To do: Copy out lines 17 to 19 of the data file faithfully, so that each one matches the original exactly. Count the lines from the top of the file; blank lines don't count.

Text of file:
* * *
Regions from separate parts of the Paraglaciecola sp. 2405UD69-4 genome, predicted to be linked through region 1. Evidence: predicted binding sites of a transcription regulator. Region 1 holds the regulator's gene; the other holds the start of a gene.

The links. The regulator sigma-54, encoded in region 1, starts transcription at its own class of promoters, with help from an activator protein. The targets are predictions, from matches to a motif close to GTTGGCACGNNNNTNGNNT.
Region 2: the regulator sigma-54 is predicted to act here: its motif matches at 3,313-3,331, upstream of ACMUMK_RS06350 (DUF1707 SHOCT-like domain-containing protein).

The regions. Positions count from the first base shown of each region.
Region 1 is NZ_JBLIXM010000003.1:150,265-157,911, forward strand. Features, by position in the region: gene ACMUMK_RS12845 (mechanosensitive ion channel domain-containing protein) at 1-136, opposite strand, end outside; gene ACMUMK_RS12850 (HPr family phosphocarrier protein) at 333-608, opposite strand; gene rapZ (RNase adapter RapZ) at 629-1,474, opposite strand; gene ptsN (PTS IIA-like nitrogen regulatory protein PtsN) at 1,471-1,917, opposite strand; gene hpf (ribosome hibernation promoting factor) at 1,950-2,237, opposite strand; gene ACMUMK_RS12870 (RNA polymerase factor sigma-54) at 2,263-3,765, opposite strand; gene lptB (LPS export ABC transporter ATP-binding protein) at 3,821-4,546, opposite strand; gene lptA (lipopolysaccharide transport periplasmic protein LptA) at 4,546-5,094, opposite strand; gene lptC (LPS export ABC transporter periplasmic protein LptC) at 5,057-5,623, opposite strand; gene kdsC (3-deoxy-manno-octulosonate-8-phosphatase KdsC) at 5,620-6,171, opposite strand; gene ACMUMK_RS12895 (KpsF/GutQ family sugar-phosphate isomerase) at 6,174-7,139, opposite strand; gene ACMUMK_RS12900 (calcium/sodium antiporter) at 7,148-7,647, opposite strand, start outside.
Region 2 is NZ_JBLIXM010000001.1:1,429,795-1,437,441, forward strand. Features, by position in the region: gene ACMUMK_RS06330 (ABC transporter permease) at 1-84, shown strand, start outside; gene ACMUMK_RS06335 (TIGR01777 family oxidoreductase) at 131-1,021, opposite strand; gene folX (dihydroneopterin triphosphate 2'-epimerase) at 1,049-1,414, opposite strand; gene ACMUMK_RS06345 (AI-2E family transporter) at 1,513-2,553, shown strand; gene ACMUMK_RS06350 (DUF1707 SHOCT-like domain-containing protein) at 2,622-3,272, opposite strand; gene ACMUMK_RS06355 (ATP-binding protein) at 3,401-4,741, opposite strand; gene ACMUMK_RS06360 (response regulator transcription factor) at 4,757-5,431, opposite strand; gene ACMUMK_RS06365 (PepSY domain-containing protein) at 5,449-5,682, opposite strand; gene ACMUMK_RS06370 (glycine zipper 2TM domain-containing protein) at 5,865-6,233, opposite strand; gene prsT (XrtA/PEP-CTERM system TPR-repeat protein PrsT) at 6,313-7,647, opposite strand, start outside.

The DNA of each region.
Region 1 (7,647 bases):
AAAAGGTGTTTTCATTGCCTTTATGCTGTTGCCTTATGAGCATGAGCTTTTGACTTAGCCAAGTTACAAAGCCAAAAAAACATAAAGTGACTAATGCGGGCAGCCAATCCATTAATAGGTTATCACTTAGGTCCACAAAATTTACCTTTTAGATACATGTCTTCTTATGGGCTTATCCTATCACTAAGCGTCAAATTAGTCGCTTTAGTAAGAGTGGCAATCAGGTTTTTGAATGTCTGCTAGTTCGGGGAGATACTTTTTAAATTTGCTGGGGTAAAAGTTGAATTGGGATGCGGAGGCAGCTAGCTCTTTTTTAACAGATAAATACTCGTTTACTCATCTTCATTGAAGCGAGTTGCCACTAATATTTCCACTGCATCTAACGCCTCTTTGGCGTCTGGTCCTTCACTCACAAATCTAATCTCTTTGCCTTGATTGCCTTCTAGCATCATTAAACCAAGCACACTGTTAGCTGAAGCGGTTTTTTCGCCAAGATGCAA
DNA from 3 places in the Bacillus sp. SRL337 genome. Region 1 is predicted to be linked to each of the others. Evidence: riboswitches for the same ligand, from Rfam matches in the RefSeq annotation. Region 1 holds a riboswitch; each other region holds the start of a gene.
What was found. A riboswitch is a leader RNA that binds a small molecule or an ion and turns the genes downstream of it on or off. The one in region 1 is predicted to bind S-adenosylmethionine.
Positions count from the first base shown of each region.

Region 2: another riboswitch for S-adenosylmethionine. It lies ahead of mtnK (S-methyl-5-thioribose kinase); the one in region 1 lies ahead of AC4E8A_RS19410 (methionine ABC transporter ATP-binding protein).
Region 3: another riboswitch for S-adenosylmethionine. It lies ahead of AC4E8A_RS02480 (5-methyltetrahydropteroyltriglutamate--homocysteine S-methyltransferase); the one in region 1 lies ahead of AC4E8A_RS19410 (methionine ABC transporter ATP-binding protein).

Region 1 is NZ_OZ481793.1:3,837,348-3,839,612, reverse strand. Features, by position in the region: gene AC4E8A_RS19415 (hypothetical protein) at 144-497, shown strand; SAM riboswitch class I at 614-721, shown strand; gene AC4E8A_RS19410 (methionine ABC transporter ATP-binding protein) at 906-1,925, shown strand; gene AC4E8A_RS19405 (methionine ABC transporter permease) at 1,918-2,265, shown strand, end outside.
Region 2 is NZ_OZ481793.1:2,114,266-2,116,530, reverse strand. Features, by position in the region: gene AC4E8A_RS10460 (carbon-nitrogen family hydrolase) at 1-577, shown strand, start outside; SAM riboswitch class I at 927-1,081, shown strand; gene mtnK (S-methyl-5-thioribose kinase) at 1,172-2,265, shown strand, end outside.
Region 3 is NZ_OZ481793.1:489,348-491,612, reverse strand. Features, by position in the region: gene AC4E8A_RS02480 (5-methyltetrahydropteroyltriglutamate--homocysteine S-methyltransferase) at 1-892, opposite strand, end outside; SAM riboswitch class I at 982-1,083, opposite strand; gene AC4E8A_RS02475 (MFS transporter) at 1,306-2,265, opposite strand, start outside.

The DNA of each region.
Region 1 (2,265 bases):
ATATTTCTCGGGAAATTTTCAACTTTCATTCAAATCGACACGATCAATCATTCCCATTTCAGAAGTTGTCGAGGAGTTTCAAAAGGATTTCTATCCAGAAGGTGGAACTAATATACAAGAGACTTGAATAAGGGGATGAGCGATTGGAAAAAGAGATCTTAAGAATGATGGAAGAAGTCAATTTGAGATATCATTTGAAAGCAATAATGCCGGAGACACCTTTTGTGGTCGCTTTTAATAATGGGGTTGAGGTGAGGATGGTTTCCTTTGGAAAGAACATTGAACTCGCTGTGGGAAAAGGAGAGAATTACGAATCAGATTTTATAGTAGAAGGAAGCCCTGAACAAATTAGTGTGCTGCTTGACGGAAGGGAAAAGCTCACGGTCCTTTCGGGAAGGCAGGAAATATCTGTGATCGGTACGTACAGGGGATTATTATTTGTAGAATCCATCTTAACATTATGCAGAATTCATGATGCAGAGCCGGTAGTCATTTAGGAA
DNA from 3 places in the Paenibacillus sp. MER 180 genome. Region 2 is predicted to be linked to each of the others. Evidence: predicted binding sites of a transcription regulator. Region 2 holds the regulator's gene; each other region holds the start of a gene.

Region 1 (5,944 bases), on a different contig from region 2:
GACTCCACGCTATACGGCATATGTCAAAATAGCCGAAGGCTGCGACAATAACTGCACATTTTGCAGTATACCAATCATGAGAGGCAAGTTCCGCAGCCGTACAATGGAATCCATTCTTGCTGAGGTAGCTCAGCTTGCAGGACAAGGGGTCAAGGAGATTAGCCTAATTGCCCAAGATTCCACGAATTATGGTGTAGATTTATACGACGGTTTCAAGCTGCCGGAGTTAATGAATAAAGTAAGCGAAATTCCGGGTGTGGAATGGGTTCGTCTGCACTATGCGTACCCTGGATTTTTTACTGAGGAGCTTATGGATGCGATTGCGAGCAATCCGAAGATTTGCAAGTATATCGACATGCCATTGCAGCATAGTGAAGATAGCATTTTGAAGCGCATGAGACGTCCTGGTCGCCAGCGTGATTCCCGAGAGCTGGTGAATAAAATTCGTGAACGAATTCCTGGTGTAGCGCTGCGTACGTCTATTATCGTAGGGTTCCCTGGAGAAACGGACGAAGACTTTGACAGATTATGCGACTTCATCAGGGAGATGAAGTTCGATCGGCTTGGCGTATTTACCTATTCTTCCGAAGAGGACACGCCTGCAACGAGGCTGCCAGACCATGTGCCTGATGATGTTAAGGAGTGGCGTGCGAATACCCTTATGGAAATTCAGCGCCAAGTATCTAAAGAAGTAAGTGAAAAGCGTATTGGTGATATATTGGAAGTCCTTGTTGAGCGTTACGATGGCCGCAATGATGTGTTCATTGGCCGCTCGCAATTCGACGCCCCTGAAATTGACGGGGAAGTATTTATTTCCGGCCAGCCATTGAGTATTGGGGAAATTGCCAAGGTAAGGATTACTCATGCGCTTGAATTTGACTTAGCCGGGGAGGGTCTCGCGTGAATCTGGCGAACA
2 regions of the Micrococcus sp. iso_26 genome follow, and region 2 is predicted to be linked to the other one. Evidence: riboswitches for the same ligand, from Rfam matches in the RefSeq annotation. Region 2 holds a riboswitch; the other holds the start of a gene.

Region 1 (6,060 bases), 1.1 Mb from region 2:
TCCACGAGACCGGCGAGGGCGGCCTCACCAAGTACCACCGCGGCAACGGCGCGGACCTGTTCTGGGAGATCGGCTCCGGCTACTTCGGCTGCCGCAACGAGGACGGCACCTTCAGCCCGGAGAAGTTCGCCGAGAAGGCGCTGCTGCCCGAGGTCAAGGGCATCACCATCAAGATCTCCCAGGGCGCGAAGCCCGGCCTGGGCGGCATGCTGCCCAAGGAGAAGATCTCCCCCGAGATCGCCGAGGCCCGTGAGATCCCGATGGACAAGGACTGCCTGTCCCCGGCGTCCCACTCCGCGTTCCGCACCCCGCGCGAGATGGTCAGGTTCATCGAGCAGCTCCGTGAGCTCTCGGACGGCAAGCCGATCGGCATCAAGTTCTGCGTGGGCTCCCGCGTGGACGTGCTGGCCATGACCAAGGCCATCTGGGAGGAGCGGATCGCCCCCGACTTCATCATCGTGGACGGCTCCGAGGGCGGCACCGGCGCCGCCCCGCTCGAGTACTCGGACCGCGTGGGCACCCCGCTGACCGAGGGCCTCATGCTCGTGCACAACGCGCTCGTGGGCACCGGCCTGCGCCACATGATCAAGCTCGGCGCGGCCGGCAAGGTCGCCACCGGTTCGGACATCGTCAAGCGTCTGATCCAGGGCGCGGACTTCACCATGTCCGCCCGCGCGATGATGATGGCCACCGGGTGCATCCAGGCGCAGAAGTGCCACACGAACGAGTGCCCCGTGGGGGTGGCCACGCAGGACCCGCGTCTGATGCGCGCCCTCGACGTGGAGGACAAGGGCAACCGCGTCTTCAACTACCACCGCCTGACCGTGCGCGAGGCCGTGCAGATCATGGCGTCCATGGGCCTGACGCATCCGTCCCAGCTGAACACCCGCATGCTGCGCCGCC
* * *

Region 3 is NZ_OZ481793.1:489,348-491,612, reverse strand. Features, by position in the region: gene AC4E8A_RS02480 (5-methyltetrahydropteroyltriglutamate--homocysteine S-methyltransferase) at 1-892, opposite strand, end outside; SAM riboswitch class I at 982-1,083, opposite strand; gene AC4E8A_RS02475 (MFS transporter) at 1,306-2,265, opposite strand, start outside.

The DNA of each region.
Region 1 (2,265 bases):